Hoiberg: Win over Northern Illinois was "Johnny Orr basketball"

Published: January 1 2014 | 11:53 am - Updated: 29 March 2014 | 1:31 am in
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By Rob Gray

 Correspondent

 AMES — So much for Iowa State’s recent string of slow starts.

The No. 13 Cyclones swiftly dominated Northern Illinois from start to finish Tuesday, cruising to a 99-63 win before a sellout crowd of 14,384 at Hilton Coliseum.

“We just wanted to push the tempo and get guys open looks and guys knocked down shots,” said ISU point guard DeAndre Kane, who flirted with a triple-double again with 16 points, 12 assists and eight rebounds. “We had a lot of assists today and not much turnovers.”

To be precise, the Cyclones (12-0) dished out 28 assists to just five turnovers.

ISU scored 55 first-half points and as usual, six players scored in double figures, led by Melvin Ejim and Naz Long with 17 points apiece.

“That’s Johnny Orr basketball,” Cyclone coach Fred Hoiberg said.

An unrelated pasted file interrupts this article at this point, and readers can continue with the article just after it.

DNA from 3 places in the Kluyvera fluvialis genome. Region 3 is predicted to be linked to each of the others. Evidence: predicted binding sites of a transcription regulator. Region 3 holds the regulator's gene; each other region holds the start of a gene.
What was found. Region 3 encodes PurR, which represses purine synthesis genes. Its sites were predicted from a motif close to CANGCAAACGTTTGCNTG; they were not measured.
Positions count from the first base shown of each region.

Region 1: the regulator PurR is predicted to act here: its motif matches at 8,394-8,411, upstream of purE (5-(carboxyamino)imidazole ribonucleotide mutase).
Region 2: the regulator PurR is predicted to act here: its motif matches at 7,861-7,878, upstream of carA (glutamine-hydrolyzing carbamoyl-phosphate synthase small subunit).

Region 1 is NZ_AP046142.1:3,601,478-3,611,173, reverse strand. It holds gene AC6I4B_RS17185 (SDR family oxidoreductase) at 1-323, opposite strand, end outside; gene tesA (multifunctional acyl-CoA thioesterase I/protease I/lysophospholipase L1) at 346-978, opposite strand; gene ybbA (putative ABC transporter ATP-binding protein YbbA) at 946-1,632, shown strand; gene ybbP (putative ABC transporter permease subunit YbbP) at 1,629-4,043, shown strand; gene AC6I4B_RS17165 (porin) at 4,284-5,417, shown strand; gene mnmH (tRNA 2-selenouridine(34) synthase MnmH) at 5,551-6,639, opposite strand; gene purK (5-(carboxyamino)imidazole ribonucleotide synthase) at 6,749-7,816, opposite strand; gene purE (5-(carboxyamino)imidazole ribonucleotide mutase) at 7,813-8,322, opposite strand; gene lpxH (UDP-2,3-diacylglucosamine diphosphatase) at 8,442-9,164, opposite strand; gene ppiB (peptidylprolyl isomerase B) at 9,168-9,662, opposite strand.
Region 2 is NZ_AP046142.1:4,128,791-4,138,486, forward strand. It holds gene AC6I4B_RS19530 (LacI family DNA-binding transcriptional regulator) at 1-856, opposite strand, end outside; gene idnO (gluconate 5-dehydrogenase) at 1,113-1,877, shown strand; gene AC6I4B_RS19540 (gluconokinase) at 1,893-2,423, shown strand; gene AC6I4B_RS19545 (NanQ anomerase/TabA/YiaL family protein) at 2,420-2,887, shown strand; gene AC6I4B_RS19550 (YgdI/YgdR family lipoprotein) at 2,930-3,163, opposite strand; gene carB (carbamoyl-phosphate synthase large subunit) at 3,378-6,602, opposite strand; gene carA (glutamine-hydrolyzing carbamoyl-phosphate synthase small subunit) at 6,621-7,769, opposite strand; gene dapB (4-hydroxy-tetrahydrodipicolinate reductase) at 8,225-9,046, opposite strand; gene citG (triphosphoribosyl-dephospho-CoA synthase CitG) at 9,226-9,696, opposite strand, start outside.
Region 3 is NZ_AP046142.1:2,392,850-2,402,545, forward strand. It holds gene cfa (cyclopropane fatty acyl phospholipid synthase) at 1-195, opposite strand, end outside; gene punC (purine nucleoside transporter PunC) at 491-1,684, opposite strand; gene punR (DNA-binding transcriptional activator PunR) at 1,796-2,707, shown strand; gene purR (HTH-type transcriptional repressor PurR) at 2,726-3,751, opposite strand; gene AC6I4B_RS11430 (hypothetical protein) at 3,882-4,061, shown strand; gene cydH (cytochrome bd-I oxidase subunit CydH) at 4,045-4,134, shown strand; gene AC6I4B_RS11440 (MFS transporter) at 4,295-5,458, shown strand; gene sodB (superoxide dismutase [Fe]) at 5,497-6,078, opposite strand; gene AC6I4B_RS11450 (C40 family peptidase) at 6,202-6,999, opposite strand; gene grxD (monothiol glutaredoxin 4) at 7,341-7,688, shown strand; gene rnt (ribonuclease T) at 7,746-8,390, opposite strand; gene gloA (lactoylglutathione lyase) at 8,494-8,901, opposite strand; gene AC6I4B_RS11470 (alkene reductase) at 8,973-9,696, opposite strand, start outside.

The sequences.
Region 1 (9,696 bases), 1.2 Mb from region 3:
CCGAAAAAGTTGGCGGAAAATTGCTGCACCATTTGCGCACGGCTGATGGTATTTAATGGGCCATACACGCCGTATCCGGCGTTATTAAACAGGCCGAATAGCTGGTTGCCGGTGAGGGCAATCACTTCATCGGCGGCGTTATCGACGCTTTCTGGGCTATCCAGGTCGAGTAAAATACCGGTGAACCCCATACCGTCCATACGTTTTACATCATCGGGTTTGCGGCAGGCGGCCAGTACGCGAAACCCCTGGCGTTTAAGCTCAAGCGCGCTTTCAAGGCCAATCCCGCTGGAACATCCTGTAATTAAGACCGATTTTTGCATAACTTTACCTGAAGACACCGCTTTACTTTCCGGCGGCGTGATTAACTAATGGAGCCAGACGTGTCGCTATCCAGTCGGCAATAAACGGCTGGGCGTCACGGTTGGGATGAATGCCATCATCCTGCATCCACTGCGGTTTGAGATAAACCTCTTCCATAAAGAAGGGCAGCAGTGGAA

Hoiberg said he spent most of Tuesday crying — but sometimes smiling while recalling fond memories — as he dealt with the death of Orr, his former coach.

Orr was 86.

He was ISU’s all-time winningest coach and a mentor, father figure and friend to Hoiberg.

“You can’t throw around the word legend and icon very often, but Johnny certainly fits that,” Hoiberg said.

And Orr had shared his impression of Hoiberg’s 2013-14 Cyclones after last month’s 77-70 win over Michigan – where he is also the all-time winningest coach.

“He said, ‘Freddie, you’ve got a tough team,’” Hoiberg said. “That was great to hear. You love hearing that about your team. That was one of the last conversations I had with coach Orr.”

Hoiberg spoke to his team about what Orr meant to ISU and college basketball in general before Tuesday’s game.

He shared how he was feeling, too.

“I said, ‘Guys, I’m going to need you today,’” Hoiberg said. “This is going to be a rough one for me to get through,’ and they did that for us. And they did that for him.”

Hoiberg broke down at times in his pre-game talk, but his players got the message.

“It was a real emotional time,” said Long, who made four of ISU’s 11 3-pointers. “We all felt it.”

The Cyclones shot 61.8 percent from the field in the first half and 55.2 in the second.

They led by as many as 36 points while holding the Huskies (5-6) to 32 percent shooting.

“I knew we’d come out and play well,” Hoiberg said. “I really talked about playing 40 minutes and coming out and getting off to a great start and they did that.”

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